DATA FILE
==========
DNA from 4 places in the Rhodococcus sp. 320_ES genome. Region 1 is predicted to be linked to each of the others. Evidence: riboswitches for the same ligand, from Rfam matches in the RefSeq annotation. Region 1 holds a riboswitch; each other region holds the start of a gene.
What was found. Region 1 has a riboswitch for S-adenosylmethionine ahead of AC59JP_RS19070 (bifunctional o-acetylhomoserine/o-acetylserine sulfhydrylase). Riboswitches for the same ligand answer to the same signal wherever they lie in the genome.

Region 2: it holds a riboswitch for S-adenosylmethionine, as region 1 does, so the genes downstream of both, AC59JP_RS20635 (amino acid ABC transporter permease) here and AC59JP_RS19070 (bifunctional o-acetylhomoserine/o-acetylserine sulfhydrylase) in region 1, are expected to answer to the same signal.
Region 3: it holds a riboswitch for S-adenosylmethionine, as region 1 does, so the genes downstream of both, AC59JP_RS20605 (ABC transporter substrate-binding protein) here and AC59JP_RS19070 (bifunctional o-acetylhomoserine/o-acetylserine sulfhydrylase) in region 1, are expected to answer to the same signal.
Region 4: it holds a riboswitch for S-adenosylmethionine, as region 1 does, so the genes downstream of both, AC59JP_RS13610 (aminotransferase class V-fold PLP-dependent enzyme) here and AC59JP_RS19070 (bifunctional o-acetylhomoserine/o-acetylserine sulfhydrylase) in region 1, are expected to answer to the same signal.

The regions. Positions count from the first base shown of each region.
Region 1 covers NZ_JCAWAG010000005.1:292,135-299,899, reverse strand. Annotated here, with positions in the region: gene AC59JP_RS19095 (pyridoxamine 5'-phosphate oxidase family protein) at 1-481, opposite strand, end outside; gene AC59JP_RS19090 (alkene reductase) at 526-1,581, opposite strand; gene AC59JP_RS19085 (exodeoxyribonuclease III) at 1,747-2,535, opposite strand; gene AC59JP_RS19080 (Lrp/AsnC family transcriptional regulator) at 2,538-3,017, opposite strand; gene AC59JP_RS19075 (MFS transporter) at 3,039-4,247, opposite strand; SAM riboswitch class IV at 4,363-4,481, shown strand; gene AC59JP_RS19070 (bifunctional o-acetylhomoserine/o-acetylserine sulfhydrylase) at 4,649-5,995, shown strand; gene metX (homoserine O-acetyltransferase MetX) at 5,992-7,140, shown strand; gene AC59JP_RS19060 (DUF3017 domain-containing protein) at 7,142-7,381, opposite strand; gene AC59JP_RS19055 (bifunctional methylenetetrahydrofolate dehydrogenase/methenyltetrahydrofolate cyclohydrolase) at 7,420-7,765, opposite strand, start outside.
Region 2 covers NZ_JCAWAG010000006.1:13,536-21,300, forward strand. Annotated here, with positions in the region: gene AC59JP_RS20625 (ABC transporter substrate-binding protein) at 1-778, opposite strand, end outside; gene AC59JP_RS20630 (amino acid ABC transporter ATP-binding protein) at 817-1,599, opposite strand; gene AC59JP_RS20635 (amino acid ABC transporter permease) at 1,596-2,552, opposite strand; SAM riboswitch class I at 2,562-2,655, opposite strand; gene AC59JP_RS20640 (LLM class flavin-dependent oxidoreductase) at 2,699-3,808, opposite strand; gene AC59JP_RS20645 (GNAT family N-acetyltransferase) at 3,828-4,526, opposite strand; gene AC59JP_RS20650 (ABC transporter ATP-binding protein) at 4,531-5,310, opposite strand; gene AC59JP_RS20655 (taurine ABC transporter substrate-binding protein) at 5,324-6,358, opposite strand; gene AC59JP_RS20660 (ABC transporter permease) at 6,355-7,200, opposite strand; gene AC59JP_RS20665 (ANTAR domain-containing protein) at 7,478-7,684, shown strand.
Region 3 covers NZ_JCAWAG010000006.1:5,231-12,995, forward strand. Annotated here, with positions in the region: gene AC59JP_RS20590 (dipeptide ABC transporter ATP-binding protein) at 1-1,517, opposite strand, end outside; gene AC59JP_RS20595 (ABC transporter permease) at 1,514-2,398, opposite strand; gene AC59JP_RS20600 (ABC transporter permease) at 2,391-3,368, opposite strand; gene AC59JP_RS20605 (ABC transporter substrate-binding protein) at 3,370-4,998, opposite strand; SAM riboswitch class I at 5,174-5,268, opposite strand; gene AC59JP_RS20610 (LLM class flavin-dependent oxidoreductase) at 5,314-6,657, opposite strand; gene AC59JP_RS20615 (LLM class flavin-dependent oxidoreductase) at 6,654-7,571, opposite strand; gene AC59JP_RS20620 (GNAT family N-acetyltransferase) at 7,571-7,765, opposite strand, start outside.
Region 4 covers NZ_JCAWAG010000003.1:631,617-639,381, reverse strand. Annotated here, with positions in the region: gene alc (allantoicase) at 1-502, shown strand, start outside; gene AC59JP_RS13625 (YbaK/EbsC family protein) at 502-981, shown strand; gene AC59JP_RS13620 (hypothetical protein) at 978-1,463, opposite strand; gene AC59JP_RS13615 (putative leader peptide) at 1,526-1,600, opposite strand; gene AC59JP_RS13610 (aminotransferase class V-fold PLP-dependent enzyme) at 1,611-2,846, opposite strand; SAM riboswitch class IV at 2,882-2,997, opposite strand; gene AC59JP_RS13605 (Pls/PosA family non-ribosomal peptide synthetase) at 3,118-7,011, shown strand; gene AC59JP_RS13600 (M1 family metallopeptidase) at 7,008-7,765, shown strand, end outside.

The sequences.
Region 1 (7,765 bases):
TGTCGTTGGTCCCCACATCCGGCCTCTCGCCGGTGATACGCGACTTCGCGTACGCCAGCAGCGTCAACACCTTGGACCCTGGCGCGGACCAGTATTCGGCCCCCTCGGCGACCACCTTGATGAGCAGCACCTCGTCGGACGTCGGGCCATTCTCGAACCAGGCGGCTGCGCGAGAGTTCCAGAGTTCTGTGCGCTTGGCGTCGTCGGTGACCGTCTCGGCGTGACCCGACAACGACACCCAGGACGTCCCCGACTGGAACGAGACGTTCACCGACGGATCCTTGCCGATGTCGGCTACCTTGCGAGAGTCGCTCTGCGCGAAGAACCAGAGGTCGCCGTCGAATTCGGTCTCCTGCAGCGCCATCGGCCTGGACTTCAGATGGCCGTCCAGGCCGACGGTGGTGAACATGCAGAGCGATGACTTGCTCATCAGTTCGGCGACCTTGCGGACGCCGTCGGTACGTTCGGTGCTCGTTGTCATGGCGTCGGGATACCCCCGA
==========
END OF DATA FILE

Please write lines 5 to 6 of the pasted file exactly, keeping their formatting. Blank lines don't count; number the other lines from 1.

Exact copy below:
Region 4: it holds a riboswitch for S-adenosylmethionine, as region 1 does, so the genes downstream of both, AC59JP_RS13610 (aminotransferase class V-fold PLP-dependent enzyme) here and AC59JP_RS19070 (bifunctional o-acetylhomoserine/o-acetylserine sulfhydrylase) in region 1, are expected to answer to the same signal.

The regions. Positions count from the first base shown of each region.